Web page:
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Posts Tagged ‘Calypso’

Moving the conversation from point-to-point to SOA

November 3, 2009 1 comment

I’m currently working as the Architect on a large Calypso implementation. Integration with the surrounding systems is clearly critical to our success. As usual, we are under very tight time constraints  I am participating in recurring working groups where we are reviewing all the interfaces that currently exist and determining how we should replace them or reproduce them.

My continuous reminder of thinking in terms of Services is probably very frustrating for the Business Analysts in the room.  They of course are concerned that their task in the project plan says, “Write the Business Requirements Doc (BRD) for the Systems X to System Y interface by next week.”  They really do not want to consider the possibilities and try to think about this a little differently

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It’s not about the SOA Stack

No offense to my friends at Tibco and WebMethods who sell the technologies in the SOA stack, but it’s not about your stack.  We bought the stack and we’re still not SOA.  Until we start people thinking about the interactions of systems as one providing a Service and the other Consuming it, we are still going to be implementing specialized point-to-point interactions on top of some very cool and expensive technology.

Stop thinking like an Architect!

I’m sure many of you’ve been in these same type of conversations where you go though the list of existing interfaces and ask, “do we still need this one?”  As we go through these, I keep trying to drive the conversation away from interfaces and towards looking at what Service does a given legacy interface provide for whom rather than say, “this interface must be built.”

“If we look at what’s going on in this interface and build it as a Service, then we can reuse it,” I tend to say.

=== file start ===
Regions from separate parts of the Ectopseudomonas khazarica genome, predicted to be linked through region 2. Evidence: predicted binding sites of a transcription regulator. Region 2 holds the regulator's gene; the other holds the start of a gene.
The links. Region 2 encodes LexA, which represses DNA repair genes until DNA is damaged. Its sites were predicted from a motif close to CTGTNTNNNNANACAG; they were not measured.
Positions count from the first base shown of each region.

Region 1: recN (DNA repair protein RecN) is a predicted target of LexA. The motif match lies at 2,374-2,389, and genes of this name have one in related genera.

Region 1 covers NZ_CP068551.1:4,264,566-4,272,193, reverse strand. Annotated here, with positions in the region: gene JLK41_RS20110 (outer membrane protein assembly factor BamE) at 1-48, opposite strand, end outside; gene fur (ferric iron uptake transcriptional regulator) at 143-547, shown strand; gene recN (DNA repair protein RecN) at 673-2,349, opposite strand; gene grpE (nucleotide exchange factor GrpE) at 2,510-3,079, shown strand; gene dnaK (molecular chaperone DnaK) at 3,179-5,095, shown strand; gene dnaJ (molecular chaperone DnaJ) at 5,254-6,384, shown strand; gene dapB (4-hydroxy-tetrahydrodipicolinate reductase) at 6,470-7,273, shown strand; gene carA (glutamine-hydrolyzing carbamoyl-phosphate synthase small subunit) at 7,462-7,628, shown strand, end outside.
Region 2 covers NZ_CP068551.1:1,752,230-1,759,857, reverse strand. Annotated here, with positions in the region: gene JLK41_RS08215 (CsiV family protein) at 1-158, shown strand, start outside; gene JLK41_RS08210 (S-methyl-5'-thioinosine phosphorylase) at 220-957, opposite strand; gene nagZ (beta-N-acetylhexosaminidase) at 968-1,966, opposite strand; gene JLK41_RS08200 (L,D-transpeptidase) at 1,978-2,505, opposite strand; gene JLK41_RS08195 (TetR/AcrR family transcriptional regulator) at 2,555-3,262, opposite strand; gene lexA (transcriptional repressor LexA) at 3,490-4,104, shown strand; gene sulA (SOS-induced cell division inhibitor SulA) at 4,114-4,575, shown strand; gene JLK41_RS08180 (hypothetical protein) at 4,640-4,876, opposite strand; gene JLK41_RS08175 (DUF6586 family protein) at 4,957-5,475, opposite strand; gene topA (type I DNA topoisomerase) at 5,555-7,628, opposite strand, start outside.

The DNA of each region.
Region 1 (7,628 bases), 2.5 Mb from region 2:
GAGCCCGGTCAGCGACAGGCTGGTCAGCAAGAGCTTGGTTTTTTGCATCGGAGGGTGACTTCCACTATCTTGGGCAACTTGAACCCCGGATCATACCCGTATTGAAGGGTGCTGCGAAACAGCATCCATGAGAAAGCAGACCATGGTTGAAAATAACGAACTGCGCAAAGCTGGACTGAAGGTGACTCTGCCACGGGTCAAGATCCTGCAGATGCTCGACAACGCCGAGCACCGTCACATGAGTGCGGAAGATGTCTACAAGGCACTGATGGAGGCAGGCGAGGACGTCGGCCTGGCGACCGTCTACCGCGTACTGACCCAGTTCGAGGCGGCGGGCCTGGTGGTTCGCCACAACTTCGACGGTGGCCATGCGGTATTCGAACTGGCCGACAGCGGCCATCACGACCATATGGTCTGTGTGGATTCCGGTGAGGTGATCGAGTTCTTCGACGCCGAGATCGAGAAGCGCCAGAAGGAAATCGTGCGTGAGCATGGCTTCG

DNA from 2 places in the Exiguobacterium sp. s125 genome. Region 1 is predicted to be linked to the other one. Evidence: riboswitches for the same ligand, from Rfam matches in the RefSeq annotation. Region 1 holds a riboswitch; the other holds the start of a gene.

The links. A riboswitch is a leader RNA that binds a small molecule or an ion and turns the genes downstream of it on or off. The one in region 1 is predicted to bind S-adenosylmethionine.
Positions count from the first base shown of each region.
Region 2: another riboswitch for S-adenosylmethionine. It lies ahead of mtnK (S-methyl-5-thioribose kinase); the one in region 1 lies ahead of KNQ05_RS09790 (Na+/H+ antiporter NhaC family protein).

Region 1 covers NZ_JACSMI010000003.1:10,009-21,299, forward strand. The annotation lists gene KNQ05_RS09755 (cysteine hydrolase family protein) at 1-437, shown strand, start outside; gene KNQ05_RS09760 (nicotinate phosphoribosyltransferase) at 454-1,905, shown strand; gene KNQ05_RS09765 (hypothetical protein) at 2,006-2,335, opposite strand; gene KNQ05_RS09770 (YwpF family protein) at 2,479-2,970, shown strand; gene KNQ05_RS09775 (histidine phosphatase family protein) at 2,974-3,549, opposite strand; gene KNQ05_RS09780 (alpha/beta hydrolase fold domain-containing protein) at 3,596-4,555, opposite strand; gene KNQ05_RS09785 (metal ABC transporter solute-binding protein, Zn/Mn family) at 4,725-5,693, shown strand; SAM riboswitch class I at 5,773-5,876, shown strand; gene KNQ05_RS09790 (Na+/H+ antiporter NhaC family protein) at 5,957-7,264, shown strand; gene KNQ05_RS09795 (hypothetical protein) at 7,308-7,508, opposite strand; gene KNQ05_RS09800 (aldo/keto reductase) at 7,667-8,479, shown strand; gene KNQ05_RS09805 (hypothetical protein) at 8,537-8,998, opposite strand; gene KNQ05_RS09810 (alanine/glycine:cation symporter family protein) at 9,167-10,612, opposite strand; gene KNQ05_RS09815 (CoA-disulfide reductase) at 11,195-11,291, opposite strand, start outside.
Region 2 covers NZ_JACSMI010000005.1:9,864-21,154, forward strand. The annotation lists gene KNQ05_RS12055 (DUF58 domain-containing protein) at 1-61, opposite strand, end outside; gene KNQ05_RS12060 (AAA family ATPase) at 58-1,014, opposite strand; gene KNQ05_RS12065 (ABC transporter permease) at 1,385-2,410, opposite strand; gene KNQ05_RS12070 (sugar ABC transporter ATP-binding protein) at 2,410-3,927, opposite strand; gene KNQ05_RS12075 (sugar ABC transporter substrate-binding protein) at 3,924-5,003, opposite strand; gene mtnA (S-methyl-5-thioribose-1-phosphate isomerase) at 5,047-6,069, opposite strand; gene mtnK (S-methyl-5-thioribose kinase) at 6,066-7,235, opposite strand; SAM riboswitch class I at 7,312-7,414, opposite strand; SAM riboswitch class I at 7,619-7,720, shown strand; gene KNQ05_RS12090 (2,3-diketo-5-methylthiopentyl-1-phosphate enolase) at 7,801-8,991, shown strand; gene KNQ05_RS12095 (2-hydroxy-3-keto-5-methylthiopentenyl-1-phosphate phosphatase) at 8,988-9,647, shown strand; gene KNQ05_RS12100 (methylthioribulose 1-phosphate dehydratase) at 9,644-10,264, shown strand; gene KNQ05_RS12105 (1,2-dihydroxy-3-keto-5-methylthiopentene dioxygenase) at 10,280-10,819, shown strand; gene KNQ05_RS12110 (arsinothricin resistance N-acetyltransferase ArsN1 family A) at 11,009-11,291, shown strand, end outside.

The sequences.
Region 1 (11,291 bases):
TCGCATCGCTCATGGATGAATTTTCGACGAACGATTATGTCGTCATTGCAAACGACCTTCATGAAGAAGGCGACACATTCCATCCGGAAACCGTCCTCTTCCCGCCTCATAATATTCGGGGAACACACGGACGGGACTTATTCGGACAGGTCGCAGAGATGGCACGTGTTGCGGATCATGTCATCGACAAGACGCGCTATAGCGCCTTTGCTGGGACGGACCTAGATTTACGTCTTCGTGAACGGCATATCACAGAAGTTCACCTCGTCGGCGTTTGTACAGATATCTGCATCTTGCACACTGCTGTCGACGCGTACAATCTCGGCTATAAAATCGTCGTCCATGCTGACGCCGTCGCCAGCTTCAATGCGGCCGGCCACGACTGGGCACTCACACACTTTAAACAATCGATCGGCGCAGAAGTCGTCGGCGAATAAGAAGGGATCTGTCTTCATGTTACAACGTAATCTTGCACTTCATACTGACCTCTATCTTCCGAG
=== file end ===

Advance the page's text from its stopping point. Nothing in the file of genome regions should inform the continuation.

Half way through one of the above sessions, one BA whom I’ve known a long time half jokingly grumbled, stop thinking like an architect! Because he did not want to re-scope or revise his BRD’s just for the sake of what to him appears to be technical purity or unnecessary elegance.

I persist though in my doggedly determined manner.  Ask them to humor me a little longer, “…bare with me, be patient, you’ll see,” I say.  The people in the team are willing, so we entertain my way of thinking a little longer.  Finally there comes the moment, where the lights come one.  We’ve moved on to another interface.  As we dig in, we discover that this other interface is performing nearly identical function as a previous one.  I can see the result almost immediately.  Very quickly rather than having two more interfaces, we start having one more Consumer of an existing Service.  When that reduces time required to finish the project, finally the project manager smiles and is glad someone recommended he add an Architect to his project.  Keep thinking like an Architect, he says.  As a matter of fact, can you teach my whole team to think like an architect?

Now I’m happy!  We’re on the way to SOA and we haven’t hat to boil the ocean.

 

Data Migration

June 16, 2009 Leave a comment

Is it just me, or is Data Migration suddenly interesting?